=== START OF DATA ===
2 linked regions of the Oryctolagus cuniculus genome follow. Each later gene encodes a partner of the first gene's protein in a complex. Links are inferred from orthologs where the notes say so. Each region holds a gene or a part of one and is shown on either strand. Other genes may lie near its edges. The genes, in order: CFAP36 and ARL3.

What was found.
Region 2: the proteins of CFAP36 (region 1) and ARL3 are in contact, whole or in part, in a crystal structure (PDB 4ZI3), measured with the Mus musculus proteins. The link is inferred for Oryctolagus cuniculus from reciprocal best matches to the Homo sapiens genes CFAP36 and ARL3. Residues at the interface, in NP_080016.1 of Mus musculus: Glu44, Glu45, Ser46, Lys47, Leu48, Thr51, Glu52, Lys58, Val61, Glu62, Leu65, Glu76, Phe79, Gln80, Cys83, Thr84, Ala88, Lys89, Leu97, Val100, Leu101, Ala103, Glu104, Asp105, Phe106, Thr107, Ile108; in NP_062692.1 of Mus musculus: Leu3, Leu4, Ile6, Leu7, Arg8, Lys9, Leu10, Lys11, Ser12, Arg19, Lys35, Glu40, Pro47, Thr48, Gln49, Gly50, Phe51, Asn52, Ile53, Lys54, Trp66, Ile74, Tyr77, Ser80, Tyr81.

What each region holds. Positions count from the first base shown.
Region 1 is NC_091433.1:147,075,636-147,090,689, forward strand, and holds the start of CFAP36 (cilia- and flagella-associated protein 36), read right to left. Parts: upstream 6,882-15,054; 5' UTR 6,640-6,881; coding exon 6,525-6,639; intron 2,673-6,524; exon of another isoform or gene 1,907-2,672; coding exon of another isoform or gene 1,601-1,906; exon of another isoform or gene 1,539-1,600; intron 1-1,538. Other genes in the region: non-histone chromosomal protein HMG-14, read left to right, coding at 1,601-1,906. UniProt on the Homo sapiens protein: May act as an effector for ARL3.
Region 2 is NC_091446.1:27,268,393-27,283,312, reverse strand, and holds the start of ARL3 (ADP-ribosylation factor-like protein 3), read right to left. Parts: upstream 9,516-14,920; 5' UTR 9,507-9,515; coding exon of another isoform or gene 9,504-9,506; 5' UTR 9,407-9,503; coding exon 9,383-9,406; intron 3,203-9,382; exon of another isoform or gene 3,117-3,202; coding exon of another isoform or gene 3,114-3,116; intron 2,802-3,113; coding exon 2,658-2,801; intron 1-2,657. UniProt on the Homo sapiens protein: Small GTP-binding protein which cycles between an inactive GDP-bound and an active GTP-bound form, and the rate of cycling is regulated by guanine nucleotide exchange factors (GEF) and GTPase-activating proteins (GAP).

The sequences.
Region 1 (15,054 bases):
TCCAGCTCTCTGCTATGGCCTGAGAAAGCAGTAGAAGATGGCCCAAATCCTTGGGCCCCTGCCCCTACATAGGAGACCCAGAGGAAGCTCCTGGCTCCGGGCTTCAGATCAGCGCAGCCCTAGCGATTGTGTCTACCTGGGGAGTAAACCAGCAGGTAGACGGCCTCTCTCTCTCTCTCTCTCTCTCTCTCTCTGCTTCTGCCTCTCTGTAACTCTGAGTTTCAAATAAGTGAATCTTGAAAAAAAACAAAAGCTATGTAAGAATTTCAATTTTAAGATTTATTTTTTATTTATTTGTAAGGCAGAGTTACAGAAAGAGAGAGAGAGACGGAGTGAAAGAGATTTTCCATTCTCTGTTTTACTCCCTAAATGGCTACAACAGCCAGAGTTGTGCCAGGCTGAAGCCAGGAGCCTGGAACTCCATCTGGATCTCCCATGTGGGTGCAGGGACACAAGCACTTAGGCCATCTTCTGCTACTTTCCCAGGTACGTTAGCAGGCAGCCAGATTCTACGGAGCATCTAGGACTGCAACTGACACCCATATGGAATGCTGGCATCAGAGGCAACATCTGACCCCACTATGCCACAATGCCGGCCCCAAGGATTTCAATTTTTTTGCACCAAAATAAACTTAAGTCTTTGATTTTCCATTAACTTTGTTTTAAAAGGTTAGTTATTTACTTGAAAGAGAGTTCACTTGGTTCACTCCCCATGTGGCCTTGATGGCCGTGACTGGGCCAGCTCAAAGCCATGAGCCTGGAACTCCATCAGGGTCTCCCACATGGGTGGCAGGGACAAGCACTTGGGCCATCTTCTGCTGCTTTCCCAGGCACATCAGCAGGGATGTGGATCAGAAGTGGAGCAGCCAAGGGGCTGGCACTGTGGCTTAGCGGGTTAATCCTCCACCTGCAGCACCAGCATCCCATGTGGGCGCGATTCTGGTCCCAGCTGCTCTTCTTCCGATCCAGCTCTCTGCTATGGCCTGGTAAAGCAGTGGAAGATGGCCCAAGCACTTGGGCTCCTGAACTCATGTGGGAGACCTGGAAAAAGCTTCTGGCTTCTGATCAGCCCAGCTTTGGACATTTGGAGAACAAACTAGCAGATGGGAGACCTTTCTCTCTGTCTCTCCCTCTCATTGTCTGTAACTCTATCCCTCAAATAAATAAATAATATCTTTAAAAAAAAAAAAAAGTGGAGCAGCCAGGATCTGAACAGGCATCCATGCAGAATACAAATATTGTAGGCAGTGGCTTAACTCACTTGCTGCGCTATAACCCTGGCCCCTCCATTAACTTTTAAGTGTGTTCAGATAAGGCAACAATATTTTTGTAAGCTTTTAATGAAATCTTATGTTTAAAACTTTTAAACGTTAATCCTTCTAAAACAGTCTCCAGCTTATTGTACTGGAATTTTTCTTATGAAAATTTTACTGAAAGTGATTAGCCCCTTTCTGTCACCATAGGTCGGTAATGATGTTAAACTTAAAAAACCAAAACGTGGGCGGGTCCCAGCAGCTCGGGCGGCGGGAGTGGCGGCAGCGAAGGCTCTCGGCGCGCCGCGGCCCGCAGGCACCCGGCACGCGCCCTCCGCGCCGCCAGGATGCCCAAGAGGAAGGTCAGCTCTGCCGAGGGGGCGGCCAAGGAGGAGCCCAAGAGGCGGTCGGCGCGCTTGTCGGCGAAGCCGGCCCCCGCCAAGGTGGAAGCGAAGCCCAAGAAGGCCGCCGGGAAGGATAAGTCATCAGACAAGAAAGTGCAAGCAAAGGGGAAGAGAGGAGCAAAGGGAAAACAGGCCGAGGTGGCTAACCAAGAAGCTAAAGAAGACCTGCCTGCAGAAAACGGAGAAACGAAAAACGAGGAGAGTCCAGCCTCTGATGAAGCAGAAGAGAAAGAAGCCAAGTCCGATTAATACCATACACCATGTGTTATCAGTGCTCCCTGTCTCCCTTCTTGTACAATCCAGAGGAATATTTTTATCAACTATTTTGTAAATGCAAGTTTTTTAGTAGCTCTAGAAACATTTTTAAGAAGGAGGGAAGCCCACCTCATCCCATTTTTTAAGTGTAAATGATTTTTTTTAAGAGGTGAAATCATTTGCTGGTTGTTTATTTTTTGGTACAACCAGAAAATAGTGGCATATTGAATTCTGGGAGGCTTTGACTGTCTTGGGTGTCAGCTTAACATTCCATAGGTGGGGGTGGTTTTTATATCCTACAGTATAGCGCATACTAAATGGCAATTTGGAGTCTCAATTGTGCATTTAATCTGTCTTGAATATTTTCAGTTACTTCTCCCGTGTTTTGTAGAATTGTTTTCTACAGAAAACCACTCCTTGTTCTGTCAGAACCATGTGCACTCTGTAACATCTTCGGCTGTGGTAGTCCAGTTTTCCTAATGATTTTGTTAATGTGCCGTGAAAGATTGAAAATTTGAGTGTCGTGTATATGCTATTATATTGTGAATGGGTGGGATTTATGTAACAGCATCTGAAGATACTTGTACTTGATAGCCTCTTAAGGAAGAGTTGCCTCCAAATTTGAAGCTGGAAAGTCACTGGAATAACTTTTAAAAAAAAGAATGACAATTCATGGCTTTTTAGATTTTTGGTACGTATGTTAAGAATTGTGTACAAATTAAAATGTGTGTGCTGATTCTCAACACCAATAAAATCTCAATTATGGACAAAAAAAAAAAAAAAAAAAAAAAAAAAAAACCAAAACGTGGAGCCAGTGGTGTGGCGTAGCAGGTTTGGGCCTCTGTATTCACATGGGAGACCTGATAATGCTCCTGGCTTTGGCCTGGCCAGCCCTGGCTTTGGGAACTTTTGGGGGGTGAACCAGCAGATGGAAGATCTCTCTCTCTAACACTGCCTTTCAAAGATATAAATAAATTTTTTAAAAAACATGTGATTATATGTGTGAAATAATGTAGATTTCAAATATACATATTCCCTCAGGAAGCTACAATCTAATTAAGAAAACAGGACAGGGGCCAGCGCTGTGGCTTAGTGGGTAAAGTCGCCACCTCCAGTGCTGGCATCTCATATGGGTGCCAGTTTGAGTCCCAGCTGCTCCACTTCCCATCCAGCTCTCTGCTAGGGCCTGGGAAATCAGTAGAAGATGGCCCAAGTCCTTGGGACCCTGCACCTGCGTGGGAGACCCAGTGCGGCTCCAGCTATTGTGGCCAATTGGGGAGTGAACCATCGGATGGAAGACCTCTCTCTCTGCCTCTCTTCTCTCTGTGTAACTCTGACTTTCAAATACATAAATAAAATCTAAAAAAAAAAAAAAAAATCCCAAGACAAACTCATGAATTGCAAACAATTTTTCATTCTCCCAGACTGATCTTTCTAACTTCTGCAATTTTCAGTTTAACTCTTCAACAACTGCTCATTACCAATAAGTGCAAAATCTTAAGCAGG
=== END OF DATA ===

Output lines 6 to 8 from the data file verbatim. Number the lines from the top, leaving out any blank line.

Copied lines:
Region 2 is NC_091446.1:27,268,393-27,283,312, reverse strand, and holds the start of ARL3 (ADP-ribosylation factor-like protein 3), read right to left. Parts: upstream 9,516-14,920; 5' UTR 9,507-9,515; coding exon of another isoform or gene 9,504-9,506; 5' UTR 9,407-9,503; coding exon 9,383-9,406; intron 3,203-9,382; exon of another isoform or gene 3,117-3,202; coding exon of another isoform or gene 3,114-3,116; intron 2,802-3,113; coding exon 2,658-2,801; intron 1-2,657. UniProt on the Homo sapiens protein: Small GTP-binding protein which cycles between an inactive GDP-bound and an active GTP-bound form, and the rate of cycling is regulated by guanine nucleotide exchange factors (GEF) and GTPase-activating proteins (GAP).

The sequences.
Region 1 (15,054 bases):